09/21/2012 12:02 pm ET Updated Nov 21, 2012

How the Boy Scouts Made Me a Better Business Person

The Boy Scouts of America gets nothing but bad press. And most of it is deserved. Their stance against allowing gays to join the organization is, in my opinion, medieval. And the news this week that their leadership allegedly tried to cover up thousands of complaints of child molestation over a number of years is... well... sickening.

And what's a shame is that these actions hide the fact that the Boy Scouts is a great organization. Like the Catholic Church, which has received its share of (deserved) criticism over the past few years for its own internal child molestation cover-up, the problems are caused by a relative few number of its leaders. And then they're made worse by the inept, incompetent and likely criminal management at the very top of both organizations. It's a shame because these are actions done by a few. And yet they affect so many people who are doing so much good.

I'm an Eagle Scout. And yet, I've had nothing to do with the Boy Scouts in 25 years. It's not because I don't like the organization. We tried Cub Scouts. But my kids weren't really into it -- they preferred to spend their time playing organized sports and that's fine. I didn't play organized sports when I was a kid. For me, the Boy Scouts was a huge part of my life from the age of 12 until a few years after I graduated college. That was when my 50-person troop disbanded because (true story) our scoutmaster pleaded no contest to... you guessed it... child molestation. Rats.

I'm not going to go into the details about what happened and I'm not going to defend his actions. But I will defend the Boy Scouts. And particularly my troop and its leaders. We had meetings in a school gymnasium every week. We went camping every month. We were relaxed and loved hanging out together. Mostly we played sports and listened to Black Sabbath. We rarely wore official uniforms. For a kid going through high school in the late 1970s it was a fun, safe distraction from all the other temptations of a kid that age growing up at that time. Or any time. I made friends that I still remember to this day and others who I remain in contact with. The Boy Scouts made me a better person. And the Boy Scouts made me a better business person too.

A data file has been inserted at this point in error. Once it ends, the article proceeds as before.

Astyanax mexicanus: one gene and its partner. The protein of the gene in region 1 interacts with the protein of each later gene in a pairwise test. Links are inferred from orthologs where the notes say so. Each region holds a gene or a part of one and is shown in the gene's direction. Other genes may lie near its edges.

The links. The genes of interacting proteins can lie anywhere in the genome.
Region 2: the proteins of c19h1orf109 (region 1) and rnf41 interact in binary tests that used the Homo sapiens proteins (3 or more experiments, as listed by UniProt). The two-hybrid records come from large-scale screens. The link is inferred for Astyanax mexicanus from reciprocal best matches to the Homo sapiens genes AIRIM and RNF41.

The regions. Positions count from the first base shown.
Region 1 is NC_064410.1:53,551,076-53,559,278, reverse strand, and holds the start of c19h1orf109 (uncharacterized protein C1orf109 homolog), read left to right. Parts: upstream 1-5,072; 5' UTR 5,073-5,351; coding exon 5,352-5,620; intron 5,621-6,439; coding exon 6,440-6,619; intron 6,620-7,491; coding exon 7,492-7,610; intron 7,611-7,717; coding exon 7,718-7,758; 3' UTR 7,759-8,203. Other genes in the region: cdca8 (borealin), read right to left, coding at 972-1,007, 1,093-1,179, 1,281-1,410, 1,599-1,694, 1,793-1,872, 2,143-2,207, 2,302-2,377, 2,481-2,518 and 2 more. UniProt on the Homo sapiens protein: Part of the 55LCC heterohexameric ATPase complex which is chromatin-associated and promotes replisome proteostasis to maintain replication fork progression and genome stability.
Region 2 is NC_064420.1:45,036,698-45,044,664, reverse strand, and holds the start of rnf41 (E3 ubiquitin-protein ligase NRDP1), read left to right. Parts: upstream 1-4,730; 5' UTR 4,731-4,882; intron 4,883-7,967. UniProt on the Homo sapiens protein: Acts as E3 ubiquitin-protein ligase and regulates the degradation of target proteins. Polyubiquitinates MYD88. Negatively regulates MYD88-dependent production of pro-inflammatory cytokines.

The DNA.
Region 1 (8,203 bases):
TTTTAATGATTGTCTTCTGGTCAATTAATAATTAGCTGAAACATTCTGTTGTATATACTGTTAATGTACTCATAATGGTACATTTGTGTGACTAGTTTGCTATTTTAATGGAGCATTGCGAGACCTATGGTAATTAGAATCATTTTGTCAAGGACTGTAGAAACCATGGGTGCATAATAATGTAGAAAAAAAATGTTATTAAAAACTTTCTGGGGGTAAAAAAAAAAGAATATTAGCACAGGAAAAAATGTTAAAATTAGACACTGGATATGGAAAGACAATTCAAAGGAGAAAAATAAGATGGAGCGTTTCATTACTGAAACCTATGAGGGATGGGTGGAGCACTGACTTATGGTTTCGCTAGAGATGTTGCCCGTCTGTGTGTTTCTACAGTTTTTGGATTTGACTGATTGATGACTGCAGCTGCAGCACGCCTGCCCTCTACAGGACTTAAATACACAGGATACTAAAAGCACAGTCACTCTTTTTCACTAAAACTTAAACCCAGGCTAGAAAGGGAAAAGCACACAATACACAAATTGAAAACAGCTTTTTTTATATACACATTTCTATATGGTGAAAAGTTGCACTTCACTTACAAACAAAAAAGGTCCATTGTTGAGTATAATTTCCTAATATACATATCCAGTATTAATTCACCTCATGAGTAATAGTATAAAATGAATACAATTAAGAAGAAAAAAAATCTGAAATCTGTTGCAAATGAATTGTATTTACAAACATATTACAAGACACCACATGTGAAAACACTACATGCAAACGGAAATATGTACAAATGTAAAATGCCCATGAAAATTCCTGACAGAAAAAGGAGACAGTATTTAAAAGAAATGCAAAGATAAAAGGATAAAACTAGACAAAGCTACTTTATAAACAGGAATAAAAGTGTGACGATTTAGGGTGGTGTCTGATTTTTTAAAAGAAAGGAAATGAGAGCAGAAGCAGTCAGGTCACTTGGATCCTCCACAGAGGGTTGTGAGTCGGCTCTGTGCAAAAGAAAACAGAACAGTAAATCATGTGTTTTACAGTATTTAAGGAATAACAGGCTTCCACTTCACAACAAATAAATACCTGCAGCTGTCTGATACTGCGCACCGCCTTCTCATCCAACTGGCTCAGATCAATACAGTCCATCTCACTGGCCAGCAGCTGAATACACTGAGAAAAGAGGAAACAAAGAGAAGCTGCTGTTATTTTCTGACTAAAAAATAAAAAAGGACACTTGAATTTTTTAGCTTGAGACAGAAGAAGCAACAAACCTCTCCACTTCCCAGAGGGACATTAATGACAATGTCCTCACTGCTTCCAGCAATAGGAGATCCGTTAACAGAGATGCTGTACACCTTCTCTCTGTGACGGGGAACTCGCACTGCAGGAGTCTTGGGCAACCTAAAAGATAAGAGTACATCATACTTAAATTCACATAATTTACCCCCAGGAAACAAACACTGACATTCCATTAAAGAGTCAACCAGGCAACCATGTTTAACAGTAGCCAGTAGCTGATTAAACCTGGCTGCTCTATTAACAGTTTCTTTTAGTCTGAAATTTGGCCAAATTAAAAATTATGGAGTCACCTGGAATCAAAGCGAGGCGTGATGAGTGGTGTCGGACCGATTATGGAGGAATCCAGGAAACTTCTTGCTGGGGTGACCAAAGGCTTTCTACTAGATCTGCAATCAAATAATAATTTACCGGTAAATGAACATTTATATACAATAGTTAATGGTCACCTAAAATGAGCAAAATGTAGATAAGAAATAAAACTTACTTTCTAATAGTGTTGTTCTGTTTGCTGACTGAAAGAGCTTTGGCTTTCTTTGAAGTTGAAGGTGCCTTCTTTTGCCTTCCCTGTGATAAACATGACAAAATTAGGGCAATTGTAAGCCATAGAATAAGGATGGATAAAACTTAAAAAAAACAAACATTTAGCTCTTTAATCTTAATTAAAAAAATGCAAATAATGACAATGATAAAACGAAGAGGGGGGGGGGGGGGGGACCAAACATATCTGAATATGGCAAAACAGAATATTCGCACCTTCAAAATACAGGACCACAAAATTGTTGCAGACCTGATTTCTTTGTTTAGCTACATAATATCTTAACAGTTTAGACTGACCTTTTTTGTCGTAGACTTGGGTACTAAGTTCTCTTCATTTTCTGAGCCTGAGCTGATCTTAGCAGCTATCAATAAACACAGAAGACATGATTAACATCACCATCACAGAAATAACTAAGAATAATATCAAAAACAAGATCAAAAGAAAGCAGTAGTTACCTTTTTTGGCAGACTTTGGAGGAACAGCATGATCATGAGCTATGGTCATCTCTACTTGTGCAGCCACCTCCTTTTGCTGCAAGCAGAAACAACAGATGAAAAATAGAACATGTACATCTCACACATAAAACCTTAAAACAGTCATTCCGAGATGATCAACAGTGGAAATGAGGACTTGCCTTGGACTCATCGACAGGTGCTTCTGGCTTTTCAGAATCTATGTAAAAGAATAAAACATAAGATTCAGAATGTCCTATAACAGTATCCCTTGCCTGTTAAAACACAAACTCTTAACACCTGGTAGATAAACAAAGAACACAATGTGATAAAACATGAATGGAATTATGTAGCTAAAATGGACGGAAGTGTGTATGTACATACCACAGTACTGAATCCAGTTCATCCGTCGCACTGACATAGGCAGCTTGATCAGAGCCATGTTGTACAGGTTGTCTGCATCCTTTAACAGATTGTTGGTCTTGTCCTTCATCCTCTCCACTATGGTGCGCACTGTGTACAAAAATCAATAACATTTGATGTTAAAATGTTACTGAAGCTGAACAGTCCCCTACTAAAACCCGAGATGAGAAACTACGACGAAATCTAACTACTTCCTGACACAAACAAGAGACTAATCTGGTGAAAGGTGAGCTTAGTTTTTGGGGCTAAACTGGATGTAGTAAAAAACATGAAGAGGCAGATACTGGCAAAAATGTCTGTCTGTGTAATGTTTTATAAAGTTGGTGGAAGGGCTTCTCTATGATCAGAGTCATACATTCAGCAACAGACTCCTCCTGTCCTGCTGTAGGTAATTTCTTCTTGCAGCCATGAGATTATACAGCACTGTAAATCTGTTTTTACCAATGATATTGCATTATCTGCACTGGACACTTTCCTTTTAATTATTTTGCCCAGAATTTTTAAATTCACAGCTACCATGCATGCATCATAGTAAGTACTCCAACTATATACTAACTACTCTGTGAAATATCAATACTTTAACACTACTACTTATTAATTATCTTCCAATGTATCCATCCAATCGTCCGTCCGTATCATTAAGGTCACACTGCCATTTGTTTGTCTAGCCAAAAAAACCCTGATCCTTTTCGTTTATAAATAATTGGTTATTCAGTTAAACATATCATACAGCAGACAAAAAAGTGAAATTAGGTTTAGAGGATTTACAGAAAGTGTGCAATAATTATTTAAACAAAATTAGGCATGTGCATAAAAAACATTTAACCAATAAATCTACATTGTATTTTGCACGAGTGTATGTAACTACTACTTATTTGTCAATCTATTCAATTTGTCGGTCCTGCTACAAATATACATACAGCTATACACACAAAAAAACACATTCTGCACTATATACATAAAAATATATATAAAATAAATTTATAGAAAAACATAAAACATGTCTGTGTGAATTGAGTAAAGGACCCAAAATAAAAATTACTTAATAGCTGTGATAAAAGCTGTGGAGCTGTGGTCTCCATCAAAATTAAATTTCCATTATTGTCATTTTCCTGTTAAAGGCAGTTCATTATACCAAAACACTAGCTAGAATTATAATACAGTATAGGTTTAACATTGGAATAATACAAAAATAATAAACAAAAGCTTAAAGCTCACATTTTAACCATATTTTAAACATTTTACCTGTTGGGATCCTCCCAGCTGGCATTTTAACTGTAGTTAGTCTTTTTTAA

At the age of 14 I became a Patrol Leader. This may not seem like a big deal to you, but it was a very big deal for me. Our troop was divided into four "patrols" of about 10-12 kids each. We competed against each other. We had responsibilities. And everyone turned to the Patrol Leader for direction. All activities within the troop were divvied up by the patrols. And if your patrol didn't execute its responsibilities you were subject to the humiliation and abuse that can only be uniquely dispensed by a bunch of other merciless teenagers. Throughout the course of the year, the Patrols were assigned points not unlike the system used at Hogwart's in Harry Potter. We fought hard to win the award for best patrol each year. I was not about to lead a losing patrol.

The biggest task (and the most points up for grabs) for any Patrol Leader was organizing a successful meal. On a camping trip, meals were assigned to each patrol. I remember frequently losing sleep the night before my patrol was to prepare a key meal like breakfast. You may think this is not such a big deal, but imagine organizing 12 kids between the ages of 8-14 (yes we had younger kids in our troop, mostly siblings) to prepare pancakes, eggs and fried salami for 50 hungry people using propane stoves at dawn, outside and in the cold. Everyone was required to be kept busy and productive. My inaugural meal was, as you might expect, a disaster and required rescue from the older leaders. But by the end of my first year as Patrol Leader I got the hang of it. After my second year I was a managerial whiz. I learned to double check the ingredients purchased in advance by the patrol that was responsible for buying the food for the trip, which kids were best at which tasks, what could be prepped the night before, and what had to be left towards the end. Trust me, you do NOT want to serve cold eggs to the rest of the troop. I learned about waking up before everyone else to get things rolling and that it was more important for my patrol members to DO the tasks while I managed them, instead of me trying to do everything myself. I learned this at the age of 14. And I learned this because of the Boy Scouts.